by Steve Skinner

The judge, jury and executioner made the decision. The sentence: Death. Death by car. Death head-on. Fast death. Famous killer.

The judge decided that the members of the defense team were all the same. They deserved the same fate. If he could have wielded more power, he would have sentenced them all to death and then followed through.

But the only power he had was the power that was handed to him, like so many other young American kids. This self-proclaimed judge had free access to fast cars, weapons, freedom of speech, freedom of movement and freedom to believe, believe, believe. Like so many of us, he ultimately had the freedom to do whatever he wanted, however bad that may be.

Heather Heyer was one of the guilty party. Her crime was standing in the wrong place at the wrong time with the right message. She was walking a crowded street in Charlottesville, Va., peacefully saying “No Place for Hate” to a group of misguided, maniacal haters who felt umbrage, outrage, righteous anger and self-entitlement.

“Alt-right” demonstrators were protesting the planned removal of a statue honoring Confederate Gen. Robert E. Lee. Counter-demonstrators were protesting the message of the protesters.

The judge saw his opportunity: a cluster of guilty, sanctimonious protesters with the gall to challenge his right to free speech and all that he held dear. He would make them understand.

The seas parted in front of Heather, and the judge came roaring in with his 4,226-pound Dodge Challenger, pedal to the metal. The American muscle car can reach 60 mph in 4.4 seconds. The front end of the speeding car rammed Heather and 19 others before backing away and escaping in a hurry. Heather Heyer died.

That could have been me standing there, my daughter or my friend. Maybe it could have been you, your daughter or your friend.

Heather Heyer died for the rest of us. She died saying what so many of us think when confronted by racist hate. She said, “No way!”

Saturday was a lovely day in Charlottesville. Temperatures got into the 80s. There were some passing clouds. A sprinkle of rain was reported in the area.

Heather could have gone birdwatching in Shenandoah National Park. She could have been strolling the peaceful grounds of Monticello, home of Thomas Jefferson’s former living quarters.

Instead, Heather Heyer and a crowd of her neighbors spent that day responding to an urgent situation in their neighborhood. A “Unite the Right” rally was in town and people were gathering to protest. They had guns, body armor, hate. They were united in the desire to do battle both ideological and physical.

“If you knew Heather, you would know that she loves everyone, and all she wants is equality for everyone, no matter who you love, no matter what color you are,” her close friend Marissa Blair said in the aftermath.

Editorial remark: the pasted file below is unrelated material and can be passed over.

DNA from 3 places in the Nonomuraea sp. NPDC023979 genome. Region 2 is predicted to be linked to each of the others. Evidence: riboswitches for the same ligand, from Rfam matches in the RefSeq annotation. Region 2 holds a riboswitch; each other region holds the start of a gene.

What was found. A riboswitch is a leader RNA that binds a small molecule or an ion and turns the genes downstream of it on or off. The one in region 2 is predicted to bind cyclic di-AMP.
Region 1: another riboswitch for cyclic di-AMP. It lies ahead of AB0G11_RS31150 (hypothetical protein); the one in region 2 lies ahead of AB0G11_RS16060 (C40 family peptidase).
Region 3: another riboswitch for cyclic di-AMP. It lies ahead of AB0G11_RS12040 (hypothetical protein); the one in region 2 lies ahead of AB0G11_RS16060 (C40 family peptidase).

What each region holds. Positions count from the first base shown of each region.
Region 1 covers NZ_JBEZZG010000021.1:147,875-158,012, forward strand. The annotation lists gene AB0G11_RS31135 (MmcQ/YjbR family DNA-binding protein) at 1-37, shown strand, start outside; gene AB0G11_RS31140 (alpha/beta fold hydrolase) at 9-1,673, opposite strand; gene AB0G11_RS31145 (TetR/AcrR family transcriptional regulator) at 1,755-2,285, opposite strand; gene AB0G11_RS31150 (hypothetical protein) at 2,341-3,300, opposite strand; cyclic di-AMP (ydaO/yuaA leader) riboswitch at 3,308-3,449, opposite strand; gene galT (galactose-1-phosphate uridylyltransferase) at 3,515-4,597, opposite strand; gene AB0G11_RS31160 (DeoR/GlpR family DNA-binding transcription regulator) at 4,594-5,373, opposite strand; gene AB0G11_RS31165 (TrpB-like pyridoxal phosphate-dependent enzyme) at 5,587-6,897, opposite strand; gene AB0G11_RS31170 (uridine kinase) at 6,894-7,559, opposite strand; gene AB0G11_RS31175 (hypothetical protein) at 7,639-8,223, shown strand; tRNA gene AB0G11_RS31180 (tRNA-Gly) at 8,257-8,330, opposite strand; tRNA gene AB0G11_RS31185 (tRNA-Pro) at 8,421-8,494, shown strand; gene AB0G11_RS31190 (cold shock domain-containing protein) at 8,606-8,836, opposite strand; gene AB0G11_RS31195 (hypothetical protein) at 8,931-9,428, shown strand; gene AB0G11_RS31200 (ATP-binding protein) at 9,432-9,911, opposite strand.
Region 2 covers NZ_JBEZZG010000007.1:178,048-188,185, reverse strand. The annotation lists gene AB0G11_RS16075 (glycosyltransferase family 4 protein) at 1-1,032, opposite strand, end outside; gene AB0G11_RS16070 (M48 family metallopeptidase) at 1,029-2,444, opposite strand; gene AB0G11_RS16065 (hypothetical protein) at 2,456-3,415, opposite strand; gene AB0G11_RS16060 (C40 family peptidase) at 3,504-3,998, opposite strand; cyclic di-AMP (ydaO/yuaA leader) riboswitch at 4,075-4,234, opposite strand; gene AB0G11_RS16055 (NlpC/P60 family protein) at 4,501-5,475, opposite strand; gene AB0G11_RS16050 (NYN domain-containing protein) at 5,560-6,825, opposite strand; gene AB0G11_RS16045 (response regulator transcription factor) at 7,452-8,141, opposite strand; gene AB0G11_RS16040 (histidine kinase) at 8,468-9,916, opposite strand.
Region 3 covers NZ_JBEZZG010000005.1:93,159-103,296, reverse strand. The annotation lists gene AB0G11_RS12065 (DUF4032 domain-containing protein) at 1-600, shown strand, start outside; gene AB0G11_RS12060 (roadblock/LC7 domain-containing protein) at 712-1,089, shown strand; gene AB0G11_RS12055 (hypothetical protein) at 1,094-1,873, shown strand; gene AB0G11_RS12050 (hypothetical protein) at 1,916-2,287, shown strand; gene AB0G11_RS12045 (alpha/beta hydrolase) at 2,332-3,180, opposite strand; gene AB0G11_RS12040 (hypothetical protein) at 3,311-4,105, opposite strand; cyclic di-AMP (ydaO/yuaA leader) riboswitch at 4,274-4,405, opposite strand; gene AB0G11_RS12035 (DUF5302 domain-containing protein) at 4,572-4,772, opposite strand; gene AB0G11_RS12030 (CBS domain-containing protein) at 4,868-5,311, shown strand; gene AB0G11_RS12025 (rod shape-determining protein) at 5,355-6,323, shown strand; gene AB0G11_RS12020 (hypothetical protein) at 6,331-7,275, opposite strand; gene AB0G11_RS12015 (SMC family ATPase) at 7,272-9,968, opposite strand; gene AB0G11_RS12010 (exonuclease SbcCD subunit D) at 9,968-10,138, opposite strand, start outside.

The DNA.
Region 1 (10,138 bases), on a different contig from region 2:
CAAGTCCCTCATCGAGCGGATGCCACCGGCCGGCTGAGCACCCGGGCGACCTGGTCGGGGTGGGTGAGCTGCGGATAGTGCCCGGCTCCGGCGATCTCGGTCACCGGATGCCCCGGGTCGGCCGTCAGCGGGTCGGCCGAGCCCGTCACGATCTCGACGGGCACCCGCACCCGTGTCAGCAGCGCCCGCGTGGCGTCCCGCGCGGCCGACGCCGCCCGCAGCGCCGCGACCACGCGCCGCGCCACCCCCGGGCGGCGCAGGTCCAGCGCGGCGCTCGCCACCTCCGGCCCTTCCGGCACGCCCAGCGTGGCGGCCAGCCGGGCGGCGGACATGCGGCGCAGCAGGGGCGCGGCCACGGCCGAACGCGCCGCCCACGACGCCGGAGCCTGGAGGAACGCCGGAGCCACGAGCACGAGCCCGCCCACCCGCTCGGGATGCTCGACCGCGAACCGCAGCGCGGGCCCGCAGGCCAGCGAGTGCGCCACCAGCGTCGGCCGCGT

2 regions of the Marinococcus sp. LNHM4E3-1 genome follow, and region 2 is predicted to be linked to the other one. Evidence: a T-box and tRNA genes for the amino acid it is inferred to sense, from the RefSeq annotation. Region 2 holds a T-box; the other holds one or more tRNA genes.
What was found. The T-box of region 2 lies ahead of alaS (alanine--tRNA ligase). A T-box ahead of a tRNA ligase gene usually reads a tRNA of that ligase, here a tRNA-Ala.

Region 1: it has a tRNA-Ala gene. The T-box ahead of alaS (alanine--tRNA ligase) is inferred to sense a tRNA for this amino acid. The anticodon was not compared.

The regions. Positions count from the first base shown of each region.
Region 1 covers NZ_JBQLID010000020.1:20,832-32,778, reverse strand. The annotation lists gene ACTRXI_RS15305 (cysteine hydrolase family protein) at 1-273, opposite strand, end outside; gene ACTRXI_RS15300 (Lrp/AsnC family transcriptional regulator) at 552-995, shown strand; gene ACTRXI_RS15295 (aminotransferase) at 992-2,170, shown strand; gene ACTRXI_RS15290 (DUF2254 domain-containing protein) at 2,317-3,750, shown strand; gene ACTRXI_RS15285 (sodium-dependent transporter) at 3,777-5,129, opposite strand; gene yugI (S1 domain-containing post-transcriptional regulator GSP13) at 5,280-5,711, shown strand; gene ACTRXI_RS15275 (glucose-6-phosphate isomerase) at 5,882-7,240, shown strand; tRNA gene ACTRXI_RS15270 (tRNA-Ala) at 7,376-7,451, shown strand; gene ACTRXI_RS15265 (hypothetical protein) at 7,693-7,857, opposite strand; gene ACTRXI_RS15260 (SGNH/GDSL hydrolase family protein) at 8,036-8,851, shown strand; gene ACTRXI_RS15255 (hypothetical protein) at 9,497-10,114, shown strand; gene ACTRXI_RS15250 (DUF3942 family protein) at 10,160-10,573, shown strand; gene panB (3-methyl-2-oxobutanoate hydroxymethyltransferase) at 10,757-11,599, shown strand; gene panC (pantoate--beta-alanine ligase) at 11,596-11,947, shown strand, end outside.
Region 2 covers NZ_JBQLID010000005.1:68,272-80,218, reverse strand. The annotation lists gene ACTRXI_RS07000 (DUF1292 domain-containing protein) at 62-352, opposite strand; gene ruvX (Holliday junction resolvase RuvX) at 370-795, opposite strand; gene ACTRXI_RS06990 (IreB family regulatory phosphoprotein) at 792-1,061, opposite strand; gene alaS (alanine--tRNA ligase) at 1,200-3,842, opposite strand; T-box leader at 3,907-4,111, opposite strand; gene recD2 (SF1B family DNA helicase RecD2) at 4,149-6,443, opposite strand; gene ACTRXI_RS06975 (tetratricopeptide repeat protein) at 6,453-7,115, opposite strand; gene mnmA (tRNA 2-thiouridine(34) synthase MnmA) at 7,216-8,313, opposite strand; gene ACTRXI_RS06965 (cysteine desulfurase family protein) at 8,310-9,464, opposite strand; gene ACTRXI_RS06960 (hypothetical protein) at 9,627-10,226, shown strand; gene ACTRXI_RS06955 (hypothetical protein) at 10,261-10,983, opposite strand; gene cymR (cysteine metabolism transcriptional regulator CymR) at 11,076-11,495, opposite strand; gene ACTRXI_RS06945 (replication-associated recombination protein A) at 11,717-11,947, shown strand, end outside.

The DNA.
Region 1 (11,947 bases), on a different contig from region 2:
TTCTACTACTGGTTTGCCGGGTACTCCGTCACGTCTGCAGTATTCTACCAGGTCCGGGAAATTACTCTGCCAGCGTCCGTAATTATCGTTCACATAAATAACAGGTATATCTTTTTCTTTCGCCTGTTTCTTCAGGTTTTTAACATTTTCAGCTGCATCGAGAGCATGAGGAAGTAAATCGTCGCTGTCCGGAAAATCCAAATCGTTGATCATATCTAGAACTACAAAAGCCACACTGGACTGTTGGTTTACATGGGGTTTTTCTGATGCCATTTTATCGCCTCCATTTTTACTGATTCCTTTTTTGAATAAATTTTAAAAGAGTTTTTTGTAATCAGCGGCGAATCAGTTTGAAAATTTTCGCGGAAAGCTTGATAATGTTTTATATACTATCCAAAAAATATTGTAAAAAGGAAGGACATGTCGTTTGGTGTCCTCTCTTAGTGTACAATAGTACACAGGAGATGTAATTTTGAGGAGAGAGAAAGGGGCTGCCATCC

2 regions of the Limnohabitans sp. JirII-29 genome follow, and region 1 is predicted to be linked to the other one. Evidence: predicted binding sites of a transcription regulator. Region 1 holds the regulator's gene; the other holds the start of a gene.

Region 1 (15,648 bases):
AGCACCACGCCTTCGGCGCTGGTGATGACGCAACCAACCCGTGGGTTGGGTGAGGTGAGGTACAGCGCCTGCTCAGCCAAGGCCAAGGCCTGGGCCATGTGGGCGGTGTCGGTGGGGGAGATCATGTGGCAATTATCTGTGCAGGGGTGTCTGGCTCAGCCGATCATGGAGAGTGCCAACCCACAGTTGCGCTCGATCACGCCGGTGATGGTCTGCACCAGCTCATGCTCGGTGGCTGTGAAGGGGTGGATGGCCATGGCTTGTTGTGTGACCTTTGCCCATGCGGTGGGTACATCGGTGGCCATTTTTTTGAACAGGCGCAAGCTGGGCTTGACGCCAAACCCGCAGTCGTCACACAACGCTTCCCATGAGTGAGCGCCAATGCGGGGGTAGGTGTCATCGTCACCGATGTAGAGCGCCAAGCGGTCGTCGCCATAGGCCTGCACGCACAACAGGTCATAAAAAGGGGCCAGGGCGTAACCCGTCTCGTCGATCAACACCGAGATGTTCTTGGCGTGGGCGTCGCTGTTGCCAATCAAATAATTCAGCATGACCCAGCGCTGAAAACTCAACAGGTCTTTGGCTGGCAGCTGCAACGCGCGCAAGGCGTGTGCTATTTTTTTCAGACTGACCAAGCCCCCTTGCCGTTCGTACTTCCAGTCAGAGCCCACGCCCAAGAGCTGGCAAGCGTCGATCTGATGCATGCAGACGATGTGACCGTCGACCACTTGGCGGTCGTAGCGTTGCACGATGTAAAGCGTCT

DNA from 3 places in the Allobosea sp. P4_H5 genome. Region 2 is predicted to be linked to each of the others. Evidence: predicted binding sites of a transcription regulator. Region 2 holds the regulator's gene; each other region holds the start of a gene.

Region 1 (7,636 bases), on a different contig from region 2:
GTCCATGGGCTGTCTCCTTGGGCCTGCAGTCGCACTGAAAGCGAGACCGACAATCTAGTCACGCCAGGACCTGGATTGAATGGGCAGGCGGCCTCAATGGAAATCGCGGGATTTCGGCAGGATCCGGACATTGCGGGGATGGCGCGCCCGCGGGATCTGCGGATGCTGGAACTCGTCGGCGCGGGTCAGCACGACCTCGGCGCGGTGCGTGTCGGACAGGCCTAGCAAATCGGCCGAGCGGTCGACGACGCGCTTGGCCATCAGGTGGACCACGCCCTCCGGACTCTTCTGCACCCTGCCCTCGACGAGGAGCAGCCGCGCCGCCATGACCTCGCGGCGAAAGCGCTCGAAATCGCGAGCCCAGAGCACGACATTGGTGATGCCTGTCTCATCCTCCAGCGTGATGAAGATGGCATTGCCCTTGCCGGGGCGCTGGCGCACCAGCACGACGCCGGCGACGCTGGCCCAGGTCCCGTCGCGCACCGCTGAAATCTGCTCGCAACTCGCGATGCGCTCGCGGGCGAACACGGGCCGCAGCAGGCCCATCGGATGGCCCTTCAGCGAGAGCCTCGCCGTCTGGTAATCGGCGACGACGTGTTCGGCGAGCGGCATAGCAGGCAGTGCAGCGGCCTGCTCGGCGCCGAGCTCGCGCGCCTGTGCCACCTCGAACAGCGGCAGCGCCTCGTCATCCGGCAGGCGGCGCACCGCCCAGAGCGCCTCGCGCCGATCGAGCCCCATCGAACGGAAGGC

I’m with Heather.

Frankly I was shocked seeing these hate groups all in one place. The Charlottesville Police Department was apparently expecting 2,000 to 6,000 attendees at the rally. Where were their mothers? Which country were they defending? Why were they carrying weapons and torches? And why in the world were they so angry?

They already had everything in the world a racial supremacist could want.

Our great country allows people the freedom to be righteous fools. That was on display Saturday on the streets of Charlottesville. Media images of the Unite the Righters makes them look larger than they are. The world watches in horror at this behavior. Our country was once the moral compass of the world and is now swiftly becoming the moral morass of the world.

As common sense flies backward in a new political wind, we must once again fight for civil rights, women’s rights, environmental justice, peace and civility.

We will all have to take up our “No Place for Hate” signs and stand on the street, vulnerable fodder for the loose cannons of free, angry young men. Going out there means that we, too, are ready to die. Because it really could happen, fast and furious.

Thank you, Heather Heyer, for taking one for the team. Thank you to the 19 others who fell beneath the wheels of the judge on Saturday. Thanks to those who changed their plans that day, deciding to stand together with one voice against the fiercely senseless and shrill voices of hate.

To say Heather Heyer was a professional and a caring active member of her community does not scratch the surface of who she was.

“This is our city. We work here. We live here. And we didn’t want neo-Nazis and alt-right and racists to come into our city and think they could spread freely their hate and their bigotry and their racism. We wanted to let them know that we were about love, that we would overpower them … We were peacefully protesting and we were just standing up for what we believe in … And that’s what Heather stood for. That’s why she was out there, that’s why we were out there,” Blair said on CNN.

On Sunday there were rallies and protests in Seattle, Wash. My daughter would likely be out there. I saw footage of violent anger. In the background on the corner of the street stood a man with his elementary school-aged daughter. They were standing there for you and me. They were sitting ducks.

Steve Skinner sees that we must stand together. Reach him at